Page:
Ciao, Sí£o Paulo. For Marta, Next Stop Is Paris.

In São Paulo, Brazil, the wooden guy’s in front… no, not John Kerry. As we enter the polling weekend, I’ll do one final entry before the post-election mop-up operation.

Mayor of a World City, pretty significant, huh? 10 million people (18 million, if you include the hinterland) all dependent on services from education and health to public works and rubbish disposal. But wait…


“A Serra election in São Paulo would pave the way for [Geraldo] Alckmin to contend for the presidential nomination for the Social Democracy Party in 2006, said lower house deputy Julio Redecker.”


So that’s what it’s all about, eh? Presidential elections in two years time. The city doesn’t even get a look in. For shame PSDB, for shame. But the petistas can still count on the unions, right?


“A (José) Serra victory may raise concerns that the Workers’ Party is losing strength less than two years after Lula, a former union leader, swept to office with about 60 percent of the vote, said Roberto Soares, a director for the São Paulo Metallurgic Workers’ Union.


Suplicy, 59, who placed second to Serra in the first round vote, created 12 new taxes and began road improvement projects that exacerbated traffic snarls in the city of 12 million people.


“Lula will end up suffering the damage from Suplicy’s lousy administration – it’s a rather strong symbolic defeat for the Workers’ Party,” Soares said in an interview.”


The way the Associated Press’ syndicated article on the Guardian site talks about it, you’d think the São Paulo mayoralty was some kind of runner-up prize for Serra for having lost against Lula in the presidential elections two years ago.


It comes full-circle with the conclusion that even if Lula loses São Paulo this weekend, he’ll still romp home in 2006 as the problem is Marta herself, not the PT itself.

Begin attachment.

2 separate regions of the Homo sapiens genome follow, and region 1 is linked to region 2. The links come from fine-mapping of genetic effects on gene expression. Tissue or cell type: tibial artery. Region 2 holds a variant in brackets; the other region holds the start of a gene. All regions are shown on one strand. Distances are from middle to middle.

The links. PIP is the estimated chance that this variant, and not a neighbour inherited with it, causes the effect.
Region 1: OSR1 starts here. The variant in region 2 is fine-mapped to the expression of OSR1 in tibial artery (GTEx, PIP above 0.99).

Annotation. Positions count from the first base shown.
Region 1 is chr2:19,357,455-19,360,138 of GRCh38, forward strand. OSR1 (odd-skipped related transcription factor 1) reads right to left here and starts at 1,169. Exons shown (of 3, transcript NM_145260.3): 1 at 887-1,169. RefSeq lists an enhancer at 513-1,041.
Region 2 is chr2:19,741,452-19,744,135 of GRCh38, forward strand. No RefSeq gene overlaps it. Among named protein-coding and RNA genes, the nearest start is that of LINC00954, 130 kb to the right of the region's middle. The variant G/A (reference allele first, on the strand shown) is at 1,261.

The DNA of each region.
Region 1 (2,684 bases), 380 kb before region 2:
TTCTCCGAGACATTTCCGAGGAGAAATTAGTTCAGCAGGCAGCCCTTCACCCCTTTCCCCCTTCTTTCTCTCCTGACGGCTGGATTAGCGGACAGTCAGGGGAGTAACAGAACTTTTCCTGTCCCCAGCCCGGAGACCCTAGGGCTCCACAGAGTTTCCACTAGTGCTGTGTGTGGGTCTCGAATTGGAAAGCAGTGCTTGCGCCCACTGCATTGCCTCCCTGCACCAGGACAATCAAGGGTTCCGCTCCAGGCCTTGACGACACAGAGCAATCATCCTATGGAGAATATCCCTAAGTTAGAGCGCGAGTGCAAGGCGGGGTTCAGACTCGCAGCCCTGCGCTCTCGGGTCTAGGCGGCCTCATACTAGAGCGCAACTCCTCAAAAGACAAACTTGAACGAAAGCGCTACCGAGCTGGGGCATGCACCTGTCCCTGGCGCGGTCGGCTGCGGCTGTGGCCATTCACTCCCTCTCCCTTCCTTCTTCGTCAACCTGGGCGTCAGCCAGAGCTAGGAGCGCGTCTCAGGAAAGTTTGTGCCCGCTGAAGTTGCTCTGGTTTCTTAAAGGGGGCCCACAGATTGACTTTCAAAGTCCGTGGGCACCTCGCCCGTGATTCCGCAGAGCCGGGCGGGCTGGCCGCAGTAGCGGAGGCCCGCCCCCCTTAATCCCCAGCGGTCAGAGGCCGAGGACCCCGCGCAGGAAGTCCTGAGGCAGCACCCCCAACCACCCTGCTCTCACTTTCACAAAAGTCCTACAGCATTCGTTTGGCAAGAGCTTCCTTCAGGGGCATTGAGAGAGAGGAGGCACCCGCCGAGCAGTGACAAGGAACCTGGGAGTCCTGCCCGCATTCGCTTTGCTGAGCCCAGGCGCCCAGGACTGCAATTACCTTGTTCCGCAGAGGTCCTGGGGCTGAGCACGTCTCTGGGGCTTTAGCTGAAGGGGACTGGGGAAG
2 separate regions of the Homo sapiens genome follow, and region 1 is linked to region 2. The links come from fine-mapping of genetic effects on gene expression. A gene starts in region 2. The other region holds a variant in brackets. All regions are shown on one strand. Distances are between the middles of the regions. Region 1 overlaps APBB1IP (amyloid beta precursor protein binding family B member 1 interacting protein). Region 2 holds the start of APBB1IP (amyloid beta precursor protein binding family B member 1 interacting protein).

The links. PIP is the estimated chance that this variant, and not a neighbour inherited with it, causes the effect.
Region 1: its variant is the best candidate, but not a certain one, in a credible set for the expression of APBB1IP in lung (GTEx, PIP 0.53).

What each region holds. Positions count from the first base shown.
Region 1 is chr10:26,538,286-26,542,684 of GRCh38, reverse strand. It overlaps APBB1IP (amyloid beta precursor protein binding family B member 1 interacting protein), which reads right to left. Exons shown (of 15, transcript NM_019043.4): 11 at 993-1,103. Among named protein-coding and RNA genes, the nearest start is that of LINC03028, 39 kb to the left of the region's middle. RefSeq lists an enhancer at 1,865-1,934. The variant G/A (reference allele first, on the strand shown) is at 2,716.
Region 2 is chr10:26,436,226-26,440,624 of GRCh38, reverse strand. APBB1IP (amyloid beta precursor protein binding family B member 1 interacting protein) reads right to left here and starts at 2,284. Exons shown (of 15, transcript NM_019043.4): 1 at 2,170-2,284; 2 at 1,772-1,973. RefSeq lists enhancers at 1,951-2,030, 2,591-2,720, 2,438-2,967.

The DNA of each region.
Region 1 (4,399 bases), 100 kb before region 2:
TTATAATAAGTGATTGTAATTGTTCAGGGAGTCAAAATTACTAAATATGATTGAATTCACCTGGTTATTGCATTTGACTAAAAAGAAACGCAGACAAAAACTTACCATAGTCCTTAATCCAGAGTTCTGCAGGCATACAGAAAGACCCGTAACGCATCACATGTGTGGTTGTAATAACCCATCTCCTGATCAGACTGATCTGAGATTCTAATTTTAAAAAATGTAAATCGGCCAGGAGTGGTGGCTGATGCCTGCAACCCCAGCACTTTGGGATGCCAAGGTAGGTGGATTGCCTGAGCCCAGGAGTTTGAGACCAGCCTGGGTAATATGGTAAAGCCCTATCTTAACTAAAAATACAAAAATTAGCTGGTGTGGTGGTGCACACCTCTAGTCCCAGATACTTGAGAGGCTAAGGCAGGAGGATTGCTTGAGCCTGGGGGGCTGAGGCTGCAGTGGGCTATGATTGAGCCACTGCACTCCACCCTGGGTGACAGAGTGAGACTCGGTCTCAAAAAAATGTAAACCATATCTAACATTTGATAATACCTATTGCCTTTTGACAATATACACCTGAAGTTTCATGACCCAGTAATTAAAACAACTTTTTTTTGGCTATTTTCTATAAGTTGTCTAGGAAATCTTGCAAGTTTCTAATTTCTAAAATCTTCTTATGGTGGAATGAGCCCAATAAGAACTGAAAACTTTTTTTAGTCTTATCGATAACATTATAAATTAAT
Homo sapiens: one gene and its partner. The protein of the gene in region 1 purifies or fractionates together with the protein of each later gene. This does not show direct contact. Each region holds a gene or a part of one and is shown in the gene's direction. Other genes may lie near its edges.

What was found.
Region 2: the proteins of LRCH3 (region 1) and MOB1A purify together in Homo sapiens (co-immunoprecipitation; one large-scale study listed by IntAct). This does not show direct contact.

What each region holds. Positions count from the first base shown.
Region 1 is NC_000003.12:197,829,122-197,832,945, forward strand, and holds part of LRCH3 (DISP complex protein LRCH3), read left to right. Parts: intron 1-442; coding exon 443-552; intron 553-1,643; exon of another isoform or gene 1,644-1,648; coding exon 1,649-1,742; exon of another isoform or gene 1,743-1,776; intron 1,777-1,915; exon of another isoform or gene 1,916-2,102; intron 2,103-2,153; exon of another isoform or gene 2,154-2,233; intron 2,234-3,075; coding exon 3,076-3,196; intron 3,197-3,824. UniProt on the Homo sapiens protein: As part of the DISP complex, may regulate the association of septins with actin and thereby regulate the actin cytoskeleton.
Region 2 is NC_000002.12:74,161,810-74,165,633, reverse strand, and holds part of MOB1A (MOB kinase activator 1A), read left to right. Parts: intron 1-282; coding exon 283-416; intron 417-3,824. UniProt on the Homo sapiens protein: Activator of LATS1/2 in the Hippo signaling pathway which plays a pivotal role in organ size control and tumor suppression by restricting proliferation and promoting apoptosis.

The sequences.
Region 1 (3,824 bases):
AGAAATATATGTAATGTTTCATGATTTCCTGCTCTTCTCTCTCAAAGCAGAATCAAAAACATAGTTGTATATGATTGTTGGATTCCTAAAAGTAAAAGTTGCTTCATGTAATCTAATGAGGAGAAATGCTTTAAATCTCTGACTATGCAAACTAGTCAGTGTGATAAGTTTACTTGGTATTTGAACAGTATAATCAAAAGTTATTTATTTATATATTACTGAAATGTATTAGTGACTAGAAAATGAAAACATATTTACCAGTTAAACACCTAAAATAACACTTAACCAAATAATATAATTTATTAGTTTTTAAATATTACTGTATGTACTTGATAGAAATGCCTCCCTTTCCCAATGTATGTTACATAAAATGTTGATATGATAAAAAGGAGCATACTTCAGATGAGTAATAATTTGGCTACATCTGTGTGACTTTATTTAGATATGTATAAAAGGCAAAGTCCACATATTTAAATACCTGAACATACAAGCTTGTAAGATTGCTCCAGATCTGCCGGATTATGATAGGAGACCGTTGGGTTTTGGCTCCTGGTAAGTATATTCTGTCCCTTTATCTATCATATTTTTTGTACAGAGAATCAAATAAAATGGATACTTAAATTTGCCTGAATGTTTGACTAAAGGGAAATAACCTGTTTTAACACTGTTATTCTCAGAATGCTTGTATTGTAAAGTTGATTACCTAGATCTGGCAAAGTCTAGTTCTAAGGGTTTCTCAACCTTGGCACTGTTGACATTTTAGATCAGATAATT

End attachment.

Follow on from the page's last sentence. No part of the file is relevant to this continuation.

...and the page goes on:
Before Marta throws in the towel and packs her bags for the rumoured diplomatic posting in Paris, though there’s one tiny glimmer of hope in this this Washington Times article article, but not much.


I know if I was Lula, I wouldn’t want an ex-mayor with that level of profile in my party floating around with nothing to do.


Bonne chance, Marta.


For more information and analysis of the São Paulo and other local Brazilian results, visit the election blog being run by Guy Burton and Andrew Stevens at www.saopaulo2004.blogspot.com.

Tags:

Ads

You May Also Like

In Brazil Air Gets Better, But Forest Fires Grow Worse

Brazil’s IBGE (Instituto Brasileiro de Geografia e EstatÀ­stica – Brazilian Institute of Geography and ...

Youngsters from 50 Countries in Brazil for Entrepreneurs Summit

Young entrepreneurs from 50 countries will be in São Paulo, the largest city in ...

How Brazil’s Cardoso Left Marxism, But Not Marx Way of Seeing History

To the many critics in both the ivory tower and the political realm who ...

Brazil Under the Military Kept Argentina’s Bases to Catch Subversives

Argentina's dictatorship, which lasted from 1976 to 1983, held information bases in São Paulo ...

Brazilian Opposition Gets Moral Boost from Chile’s Presidential Election

Conservative businessman, Sebastian Piñera’s victory in Chile as president against a candidate supported by ...

Ecuador Offers Brazil the Pacific In Exchange for the Atlantic

The Ecuadoran Minister of Economy, Rafael Correa, suggested a cooperation agreement in which Brazil ...

Brazil Uses Sports to Promote Changes in the Country

Brazil’s Minister of Sports, Agnelo Queiroz, declared that "The government is using public policy ...

Brazil Cracks Down on Child Porn

Brazil’s subcommission on pedophilia and child pornography at the Secretatiat of Human Rights is drawing ...

In Blood of the Wicked, a Brazilian Cop Turns Out to Be the Good Guy

George Demko, a professor at Dartmouth University, has carved out an interesting niche for ...

Sí£o Paulo (10.9 Million), Rio (6.1) and Salvador (2.9) Brazil’s Biggest Cities

Brazil currently has 189.6 million inhabitants distributed across 5,565 cities and the capital of ...